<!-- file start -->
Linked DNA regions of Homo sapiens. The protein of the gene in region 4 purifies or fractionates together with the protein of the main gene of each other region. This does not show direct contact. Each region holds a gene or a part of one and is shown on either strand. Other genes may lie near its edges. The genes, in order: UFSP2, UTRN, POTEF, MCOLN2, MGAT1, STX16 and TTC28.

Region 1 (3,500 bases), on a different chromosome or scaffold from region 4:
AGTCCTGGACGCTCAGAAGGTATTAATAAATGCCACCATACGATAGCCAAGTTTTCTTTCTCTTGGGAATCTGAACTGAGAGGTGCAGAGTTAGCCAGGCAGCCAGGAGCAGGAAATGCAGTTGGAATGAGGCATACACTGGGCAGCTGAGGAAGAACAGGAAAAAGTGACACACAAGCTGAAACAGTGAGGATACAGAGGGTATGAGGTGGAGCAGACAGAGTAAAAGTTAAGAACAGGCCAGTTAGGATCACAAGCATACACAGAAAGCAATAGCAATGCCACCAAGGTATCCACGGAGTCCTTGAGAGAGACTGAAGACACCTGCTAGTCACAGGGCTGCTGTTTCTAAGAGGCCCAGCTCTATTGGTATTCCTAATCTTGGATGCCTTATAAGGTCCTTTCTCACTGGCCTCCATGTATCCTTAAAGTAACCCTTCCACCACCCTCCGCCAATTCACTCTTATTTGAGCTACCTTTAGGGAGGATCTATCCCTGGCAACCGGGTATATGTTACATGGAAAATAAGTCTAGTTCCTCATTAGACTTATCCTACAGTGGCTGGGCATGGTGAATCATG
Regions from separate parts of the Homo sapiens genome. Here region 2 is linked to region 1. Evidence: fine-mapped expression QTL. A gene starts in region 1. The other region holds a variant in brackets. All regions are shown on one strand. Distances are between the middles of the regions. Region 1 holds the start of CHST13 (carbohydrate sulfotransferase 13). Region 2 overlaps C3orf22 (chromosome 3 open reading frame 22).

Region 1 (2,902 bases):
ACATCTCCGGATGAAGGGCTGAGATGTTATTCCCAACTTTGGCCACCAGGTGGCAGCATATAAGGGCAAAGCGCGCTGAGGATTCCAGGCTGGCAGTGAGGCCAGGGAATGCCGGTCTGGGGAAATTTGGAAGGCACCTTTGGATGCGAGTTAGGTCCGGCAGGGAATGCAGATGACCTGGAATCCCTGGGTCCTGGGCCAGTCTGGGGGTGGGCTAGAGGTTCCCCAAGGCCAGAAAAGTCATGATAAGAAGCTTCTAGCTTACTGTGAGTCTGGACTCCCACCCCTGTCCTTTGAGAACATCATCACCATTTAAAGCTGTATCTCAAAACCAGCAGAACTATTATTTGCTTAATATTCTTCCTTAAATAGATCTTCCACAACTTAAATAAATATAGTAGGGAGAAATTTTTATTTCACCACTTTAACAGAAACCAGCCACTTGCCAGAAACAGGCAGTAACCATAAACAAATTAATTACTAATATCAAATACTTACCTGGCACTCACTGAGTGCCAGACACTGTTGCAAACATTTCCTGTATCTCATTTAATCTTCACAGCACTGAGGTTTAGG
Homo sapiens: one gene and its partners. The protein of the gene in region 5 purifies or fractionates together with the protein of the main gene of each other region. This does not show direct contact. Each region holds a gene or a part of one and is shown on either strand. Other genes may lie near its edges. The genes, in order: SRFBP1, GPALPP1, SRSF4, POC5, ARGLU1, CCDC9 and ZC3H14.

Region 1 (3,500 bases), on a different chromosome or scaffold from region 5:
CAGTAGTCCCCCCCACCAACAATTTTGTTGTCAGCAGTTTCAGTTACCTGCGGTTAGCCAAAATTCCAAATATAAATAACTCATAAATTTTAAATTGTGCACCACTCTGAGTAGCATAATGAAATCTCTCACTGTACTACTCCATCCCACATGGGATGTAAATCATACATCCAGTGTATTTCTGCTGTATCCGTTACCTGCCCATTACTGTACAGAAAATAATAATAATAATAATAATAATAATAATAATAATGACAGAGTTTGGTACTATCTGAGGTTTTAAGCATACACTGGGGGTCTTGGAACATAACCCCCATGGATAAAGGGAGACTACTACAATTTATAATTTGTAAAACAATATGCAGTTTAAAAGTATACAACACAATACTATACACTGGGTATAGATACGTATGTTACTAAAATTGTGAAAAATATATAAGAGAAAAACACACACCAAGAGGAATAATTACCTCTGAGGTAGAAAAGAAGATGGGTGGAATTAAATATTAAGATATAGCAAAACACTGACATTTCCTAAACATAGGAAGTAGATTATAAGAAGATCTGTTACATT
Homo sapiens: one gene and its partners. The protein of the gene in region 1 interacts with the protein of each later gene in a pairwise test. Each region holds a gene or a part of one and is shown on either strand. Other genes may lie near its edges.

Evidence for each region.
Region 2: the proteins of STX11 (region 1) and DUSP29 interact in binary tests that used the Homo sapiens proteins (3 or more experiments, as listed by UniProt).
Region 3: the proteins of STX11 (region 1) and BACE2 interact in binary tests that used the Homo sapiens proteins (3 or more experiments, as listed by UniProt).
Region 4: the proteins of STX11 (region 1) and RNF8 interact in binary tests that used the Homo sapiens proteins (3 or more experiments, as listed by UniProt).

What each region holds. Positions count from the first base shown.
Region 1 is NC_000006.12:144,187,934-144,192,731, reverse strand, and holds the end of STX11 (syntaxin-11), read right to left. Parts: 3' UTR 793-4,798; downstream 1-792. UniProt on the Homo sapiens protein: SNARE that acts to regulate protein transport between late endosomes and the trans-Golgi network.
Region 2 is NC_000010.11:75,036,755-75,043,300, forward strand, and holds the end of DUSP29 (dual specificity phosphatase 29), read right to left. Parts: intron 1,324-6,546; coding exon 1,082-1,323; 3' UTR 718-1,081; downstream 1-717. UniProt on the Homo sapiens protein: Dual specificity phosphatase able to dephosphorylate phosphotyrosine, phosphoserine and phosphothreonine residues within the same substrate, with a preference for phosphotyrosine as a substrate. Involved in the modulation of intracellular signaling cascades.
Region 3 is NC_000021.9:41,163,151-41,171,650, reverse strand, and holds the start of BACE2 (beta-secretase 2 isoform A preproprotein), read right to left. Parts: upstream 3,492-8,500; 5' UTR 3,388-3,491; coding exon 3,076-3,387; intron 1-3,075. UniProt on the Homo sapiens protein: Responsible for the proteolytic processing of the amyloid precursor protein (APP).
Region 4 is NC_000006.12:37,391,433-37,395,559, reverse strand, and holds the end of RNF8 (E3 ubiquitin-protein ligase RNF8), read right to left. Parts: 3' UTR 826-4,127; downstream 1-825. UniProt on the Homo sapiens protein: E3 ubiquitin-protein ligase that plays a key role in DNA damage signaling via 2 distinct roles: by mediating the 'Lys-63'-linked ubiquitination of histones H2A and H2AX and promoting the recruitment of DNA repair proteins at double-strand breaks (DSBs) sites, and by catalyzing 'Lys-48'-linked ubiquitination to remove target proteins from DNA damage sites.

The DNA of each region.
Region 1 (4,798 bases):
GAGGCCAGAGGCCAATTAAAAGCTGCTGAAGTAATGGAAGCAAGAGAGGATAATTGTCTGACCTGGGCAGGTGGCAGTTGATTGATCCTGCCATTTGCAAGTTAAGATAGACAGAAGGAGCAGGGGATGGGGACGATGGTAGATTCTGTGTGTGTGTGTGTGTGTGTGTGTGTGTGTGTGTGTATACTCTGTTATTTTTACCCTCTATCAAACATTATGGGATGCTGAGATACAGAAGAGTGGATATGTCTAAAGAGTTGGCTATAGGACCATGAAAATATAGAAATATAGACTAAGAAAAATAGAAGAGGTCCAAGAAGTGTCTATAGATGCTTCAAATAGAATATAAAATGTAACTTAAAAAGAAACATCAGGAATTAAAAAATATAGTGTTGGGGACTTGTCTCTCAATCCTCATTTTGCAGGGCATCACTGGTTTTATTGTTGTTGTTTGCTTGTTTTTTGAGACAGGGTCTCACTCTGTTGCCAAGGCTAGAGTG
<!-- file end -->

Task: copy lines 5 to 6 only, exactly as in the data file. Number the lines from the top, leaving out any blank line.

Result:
Region 1 (2,902 bases):
ACATCTCCGGATGAAGGGCTGAGATGTTATTCCCAACTTTGGCCACCAGGTGGCAGCATATAAGGGCAAAGCGCGCTGAGGATTCCAGGCTGGCAGTGAGGCCAGGGAATGCCGGTCTGGGGAAATTTGGAAGGCACCTTTGGATGCGAGTTAGGTCCGGCAGGGAATGCAGATGACCTGGAATCCCTGGGTCCTGGGCCAGTCTGGGGGTGGGCTAGAGGTTCCCCAAGGCCAGAAAAGTCATGATAAGAAGCTTCTAGCTTACTGTGAGTCTGGACTCCCACCCCTGTCCTTTGAGAACATCATCACCATTTAAAGCTGTATCTCAAAACCAGCAGAACTATTATTTGCTTAATATTCTTCCTTAAATAGATCTTCCACAACTTAAATAAATATAGTAGGGAGAAATTTTTATTTCACCACTTTAACAGAAACCAGCCACTTGCCAGAAACAGGCAGTAACCATAAACAAATTAATTACTAATATCAAATACTTACCTGGCACTCACTGAGTGCCAGACACTGTTGCAAACATTTCCTGTATCTCATTTAATCTTCACAGCACTGAGGTTTAGG